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Major Asian markets traded higher Tuesday, digesting the surprise move by China's central bank to cut banks' reserve requirement ratio (RRR) to free up liquidity, and shrugging off fresh negative economic data from the mainland.
Japan's benchmark retraced losses of over 1 percent to close up 58.75 points, or 0.37 percent, at 16,085.51. The South Korean market is closed for a public holiday.
Chinese markets wavered between positive and negative after the RRR cut and worse-than-expected manufacturing data. But they settled higher, with the closing up 45.93 points, or 1.71 percent, at 2,733.91, while the Shenzhen composite finished up 38.11 points, or 2.32 percent, at 1,681.47.
Hong Kong's Hang Seng Index added 295.53 points, or 1.55 percent, to 19,407.46.
Australia's S&P/ASX 200 closed the trading day up 41.32 points, or 0.85 percent, at 4,922.25, with most sectors gaining. The heavily weighted financials sector finished up 1.6 percent, while the energy sector gained 1.81 percent.
Miners mostly rebounded, with Rio Tinto gaining 2.66 percent, Fortescue up 6.37 percent and BHP Billiton adding 2.95 percent. Gold miner Newcrest closed up 4.51 percent, with spot gold trading up 0.27 percent at $1,241.10 an ounce as of 3.22 p.m. HK/SIN time.
Elsewhere, the Reserve Bank of Australia kept its cash rate unchanged at a record low of 2 percent on Tuesday; the decision was widely expected by analysts. The Australian dollar didn't react much, fetching $0.7129 as of 1.35 p.m. SIN/HK time, compared with around $0.7122 before the data.
Before market open, Japan released a slew of economic data that gave mixed signals. Household spending for January was down 3.1 percent on-year in price-adjusted real terms. The drop was steeper than the forecast for a 2.7 percent decline from a Reuters poll of economists. On the other hand, the seasonally adjusted unemployment rate in January dropped to 3.2 percent, better than the market expectation for 3.3 percent.
The yen maintained its strength against the dollar, remaining in the 112 handle. The pair traded down 0.12 percent at 112.53 as of 1.37 p.m. HK/SIN time. Exporters closed mostly down, with Sony lower by 0.82 percent, but Honda erased losses to climb 0.57 percent. Usually, a stronger yen is a negative for exporters as it reduces overseas profits when converted into local currency.
Data on the mainland was also concerning. Chinese government data showed activity in large factories contracted for the seventh straight month in February. The official manufacturing Purchasing Managers' Index (PMI) was at 49.0, lower than Reuters' forecast of 49.3. January's official manufacturing PMI reading was at 49.4. China's official services PMI fell to 52.7 in February, from 53.5 in January. A number below 50 indicates a decline, while one above suggests expansion.
The China Caixin manufacturing PMI, which tracks activities in smaller and medium-sized firms and is released after the official report, came in at a five-month low of 48.0 in February, down from 48.4 in January.
There were no wild swings in Asian equities following the release of the economic data from Japan and China. But analysts caution that the rally in risk assets is looking tired.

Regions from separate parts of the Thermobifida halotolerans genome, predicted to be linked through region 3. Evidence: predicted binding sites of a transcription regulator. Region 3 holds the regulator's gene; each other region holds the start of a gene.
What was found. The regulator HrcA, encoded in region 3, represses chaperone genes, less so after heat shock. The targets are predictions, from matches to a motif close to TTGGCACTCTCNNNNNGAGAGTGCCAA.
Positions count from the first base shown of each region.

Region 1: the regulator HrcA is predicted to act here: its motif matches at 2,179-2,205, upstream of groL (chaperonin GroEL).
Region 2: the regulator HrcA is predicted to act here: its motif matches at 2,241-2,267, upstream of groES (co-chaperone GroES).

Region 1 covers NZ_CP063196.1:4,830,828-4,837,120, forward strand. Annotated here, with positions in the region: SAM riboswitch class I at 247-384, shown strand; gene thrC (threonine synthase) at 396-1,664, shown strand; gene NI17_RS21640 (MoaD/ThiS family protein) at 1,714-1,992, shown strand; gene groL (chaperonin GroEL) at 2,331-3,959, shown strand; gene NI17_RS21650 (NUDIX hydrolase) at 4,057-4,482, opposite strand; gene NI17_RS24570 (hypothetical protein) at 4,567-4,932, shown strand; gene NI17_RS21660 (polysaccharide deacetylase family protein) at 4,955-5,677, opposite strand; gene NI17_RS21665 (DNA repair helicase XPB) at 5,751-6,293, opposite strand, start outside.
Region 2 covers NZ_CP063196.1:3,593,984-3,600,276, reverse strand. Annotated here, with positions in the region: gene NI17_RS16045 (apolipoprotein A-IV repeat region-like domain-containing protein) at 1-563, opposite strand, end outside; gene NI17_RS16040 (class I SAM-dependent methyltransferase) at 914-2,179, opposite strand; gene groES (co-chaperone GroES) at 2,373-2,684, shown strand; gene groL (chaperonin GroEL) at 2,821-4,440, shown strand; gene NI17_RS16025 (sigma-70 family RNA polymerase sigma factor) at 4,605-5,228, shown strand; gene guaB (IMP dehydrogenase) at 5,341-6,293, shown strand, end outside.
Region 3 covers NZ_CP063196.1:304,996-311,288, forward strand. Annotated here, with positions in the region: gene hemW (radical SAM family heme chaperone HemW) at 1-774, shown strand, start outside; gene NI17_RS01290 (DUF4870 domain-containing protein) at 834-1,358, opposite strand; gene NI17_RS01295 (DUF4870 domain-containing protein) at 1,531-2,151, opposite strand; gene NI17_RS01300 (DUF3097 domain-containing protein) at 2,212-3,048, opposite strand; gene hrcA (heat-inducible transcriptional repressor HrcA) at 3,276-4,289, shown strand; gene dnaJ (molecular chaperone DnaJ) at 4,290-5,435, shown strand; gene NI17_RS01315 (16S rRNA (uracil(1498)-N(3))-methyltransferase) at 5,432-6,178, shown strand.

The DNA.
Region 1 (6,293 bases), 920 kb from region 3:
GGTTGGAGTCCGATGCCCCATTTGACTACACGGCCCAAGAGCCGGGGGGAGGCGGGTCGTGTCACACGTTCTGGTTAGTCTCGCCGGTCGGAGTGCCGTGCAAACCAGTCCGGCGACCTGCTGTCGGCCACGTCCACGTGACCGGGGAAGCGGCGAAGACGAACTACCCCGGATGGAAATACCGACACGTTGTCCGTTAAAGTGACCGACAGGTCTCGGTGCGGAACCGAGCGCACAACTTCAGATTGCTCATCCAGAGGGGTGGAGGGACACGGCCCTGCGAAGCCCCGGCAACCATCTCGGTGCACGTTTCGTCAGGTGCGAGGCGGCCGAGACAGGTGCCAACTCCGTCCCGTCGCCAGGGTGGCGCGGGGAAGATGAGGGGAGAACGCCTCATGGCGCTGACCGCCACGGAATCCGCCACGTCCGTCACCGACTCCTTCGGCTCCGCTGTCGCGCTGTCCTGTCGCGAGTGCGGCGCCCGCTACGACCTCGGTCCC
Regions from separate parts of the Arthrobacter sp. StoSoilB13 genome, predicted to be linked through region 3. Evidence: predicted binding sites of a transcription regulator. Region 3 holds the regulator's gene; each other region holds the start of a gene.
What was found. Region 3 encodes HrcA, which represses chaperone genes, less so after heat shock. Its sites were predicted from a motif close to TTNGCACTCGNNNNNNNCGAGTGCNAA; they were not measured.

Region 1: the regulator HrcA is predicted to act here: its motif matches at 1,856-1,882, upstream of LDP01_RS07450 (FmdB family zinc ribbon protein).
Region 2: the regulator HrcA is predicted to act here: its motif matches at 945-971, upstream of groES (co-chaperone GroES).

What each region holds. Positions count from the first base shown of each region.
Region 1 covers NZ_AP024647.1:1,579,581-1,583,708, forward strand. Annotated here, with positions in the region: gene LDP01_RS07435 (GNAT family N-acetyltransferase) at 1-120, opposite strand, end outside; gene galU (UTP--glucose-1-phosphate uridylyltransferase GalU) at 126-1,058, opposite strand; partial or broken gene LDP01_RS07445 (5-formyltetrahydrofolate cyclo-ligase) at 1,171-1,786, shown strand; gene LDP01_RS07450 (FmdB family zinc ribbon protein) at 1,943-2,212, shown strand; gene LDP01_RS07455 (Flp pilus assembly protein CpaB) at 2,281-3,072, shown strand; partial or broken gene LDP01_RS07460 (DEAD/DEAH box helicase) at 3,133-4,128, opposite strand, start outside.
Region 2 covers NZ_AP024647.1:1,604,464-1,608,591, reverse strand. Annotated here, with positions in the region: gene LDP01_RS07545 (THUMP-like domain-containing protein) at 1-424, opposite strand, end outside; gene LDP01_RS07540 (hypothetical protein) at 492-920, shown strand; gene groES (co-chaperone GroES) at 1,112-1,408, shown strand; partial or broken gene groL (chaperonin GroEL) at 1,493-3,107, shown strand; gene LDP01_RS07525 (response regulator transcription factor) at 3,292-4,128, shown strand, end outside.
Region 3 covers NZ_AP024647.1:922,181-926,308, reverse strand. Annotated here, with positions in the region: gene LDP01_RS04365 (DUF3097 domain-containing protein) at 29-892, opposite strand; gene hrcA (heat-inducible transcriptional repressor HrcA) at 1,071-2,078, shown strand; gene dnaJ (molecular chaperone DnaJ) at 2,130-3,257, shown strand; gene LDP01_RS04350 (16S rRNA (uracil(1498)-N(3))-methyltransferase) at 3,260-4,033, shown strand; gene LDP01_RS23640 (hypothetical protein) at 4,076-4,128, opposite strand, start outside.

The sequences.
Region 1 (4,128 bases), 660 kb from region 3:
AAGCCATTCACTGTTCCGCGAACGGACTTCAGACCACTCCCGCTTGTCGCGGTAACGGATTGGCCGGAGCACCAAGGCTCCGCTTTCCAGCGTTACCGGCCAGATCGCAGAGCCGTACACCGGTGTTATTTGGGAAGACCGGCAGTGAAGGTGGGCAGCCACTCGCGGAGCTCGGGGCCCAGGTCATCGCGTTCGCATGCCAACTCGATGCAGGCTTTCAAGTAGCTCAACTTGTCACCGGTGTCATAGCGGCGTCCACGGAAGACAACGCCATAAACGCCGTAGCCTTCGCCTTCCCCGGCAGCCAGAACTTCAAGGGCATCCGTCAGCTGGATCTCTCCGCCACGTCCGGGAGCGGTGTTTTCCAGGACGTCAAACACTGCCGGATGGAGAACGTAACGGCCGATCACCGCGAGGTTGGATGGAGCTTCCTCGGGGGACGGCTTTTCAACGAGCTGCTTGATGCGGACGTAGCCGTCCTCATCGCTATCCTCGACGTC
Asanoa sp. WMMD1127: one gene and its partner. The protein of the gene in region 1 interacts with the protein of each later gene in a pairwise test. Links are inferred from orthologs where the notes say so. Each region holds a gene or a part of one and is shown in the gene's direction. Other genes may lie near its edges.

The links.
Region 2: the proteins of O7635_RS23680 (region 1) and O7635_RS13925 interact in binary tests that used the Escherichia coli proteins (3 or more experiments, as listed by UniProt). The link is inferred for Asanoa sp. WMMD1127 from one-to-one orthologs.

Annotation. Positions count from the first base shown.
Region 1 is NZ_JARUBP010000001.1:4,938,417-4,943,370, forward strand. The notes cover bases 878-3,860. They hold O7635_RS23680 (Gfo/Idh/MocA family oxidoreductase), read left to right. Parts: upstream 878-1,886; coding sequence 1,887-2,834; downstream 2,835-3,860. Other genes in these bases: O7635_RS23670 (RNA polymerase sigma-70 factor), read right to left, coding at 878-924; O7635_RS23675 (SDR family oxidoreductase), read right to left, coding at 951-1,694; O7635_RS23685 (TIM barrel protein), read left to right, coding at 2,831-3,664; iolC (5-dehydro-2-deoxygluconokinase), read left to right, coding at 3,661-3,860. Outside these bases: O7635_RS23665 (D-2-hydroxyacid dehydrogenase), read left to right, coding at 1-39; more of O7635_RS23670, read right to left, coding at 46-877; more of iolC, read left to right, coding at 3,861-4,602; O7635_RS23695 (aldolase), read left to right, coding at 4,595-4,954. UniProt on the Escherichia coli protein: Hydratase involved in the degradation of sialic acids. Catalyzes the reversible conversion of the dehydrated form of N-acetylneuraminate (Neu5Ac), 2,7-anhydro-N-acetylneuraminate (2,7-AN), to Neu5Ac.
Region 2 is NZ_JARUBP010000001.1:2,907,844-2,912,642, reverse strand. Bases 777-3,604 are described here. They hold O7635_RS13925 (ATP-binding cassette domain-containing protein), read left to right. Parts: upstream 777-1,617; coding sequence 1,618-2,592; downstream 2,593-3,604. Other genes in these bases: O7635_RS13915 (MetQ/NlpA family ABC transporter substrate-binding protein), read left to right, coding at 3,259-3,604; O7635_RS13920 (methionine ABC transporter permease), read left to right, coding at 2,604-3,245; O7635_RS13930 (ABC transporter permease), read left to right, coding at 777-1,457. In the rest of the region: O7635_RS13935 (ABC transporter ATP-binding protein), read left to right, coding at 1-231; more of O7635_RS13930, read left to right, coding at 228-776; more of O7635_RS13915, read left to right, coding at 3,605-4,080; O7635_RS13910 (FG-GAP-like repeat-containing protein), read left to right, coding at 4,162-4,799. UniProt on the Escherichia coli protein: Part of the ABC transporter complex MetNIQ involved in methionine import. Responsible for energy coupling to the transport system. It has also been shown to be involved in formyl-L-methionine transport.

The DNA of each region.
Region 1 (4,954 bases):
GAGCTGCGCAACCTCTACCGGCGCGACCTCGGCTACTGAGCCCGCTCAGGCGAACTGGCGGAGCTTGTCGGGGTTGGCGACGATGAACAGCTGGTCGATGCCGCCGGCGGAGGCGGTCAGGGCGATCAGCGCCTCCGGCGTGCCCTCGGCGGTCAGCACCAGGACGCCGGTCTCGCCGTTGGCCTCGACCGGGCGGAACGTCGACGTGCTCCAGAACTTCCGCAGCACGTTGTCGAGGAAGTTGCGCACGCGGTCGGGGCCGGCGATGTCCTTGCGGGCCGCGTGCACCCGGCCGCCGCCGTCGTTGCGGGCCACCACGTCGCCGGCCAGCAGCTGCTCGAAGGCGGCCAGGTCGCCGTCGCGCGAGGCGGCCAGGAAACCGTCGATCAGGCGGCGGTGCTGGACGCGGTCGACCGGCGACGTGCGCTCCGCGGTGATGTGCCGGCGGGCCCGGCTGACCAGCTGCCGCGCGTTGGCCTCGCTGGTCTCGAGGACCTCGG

Singapore's DBS bank said in a note on Monday, "The global rally in risk assets could run out of fuel soon."
The note suggested chart readings, or technicals, which had been supporting the risk-asset rally from early February, are turning ambivalent.
"Optimists might hold out for supportive policies or communication from the European Central Bank's (ECB) 10 March policy meeting. And there is also the U.S. Federal Reserve's Federal Open Market Committee (FOMC) meeting on 15-16 March. But short of anything dramatic, risk asset markets are likely to resume downwards," the note added.
Adding to that, the lack of direction for the economy and markets from last weekend's G-20 meeting in Shanghai has some skeptics seeing "the meeting's statement as an implicit admission of the failure of monetary policy," DBS said.
Earlier, the People's Bank of China (PBOC) set the yuan midpoint at 6.5385 to the dollar, with the yuan stronger than Monday's fix of 6.5452. The yuan strengthened against the dollar, with the pair trading down 0.18 percent at 6.5409 as of 9.40 a.m. HK/SIN time.
On Monday evening local time, the central bank further cut its reserve ratio requirement (RRR). The RRR sets out how much of depositors' capital banks must hold as cash, so cutting the rate allows more money to flow into the financial system. Reuters reported that the 0.5 percentage point cut implied most large Chinese banks would have a reserve ratio of 17 percent.
Analysts at Goldman Sachs said in a separate note that in the very short term, the RRR cut may boost market sentiment, "given this is the first major (and publicly announced) monetary easing since October 2015, against a corrective and arguably short-term oversold market backdrop."
But, Goldman Sachs analysts added, the market's return trajectory will likely "stay challenging in the medium term."
Worries about liquidity had caused Chinese markets to slump last week. On Monday, the Shanghai composite closed down 2.87 percent after falling over 4 percent earlier in the session.
U.S. crude retraced losses in afternoon trade, up 1.45 percent at $34.24 a barrel as of 3.15 p.m. HK/SIN time, after settling up 3 percent overnight.
The May contract for Brent was up 1.23 percent at $37.02, after settling up 3.2 percent overnight.
During U.S. hours, global benchmark Brent crude's front-month April contract settled up 87 cents, or 2.5 percent, at $35.97 a barrel before expiring and going off the board, Reuters reported.
Mainland Chinese oil plays mostly retraced losses, with Sinopec closing up 3.49 percent.
— Phillip Tutt and Reuters contributed to this report.
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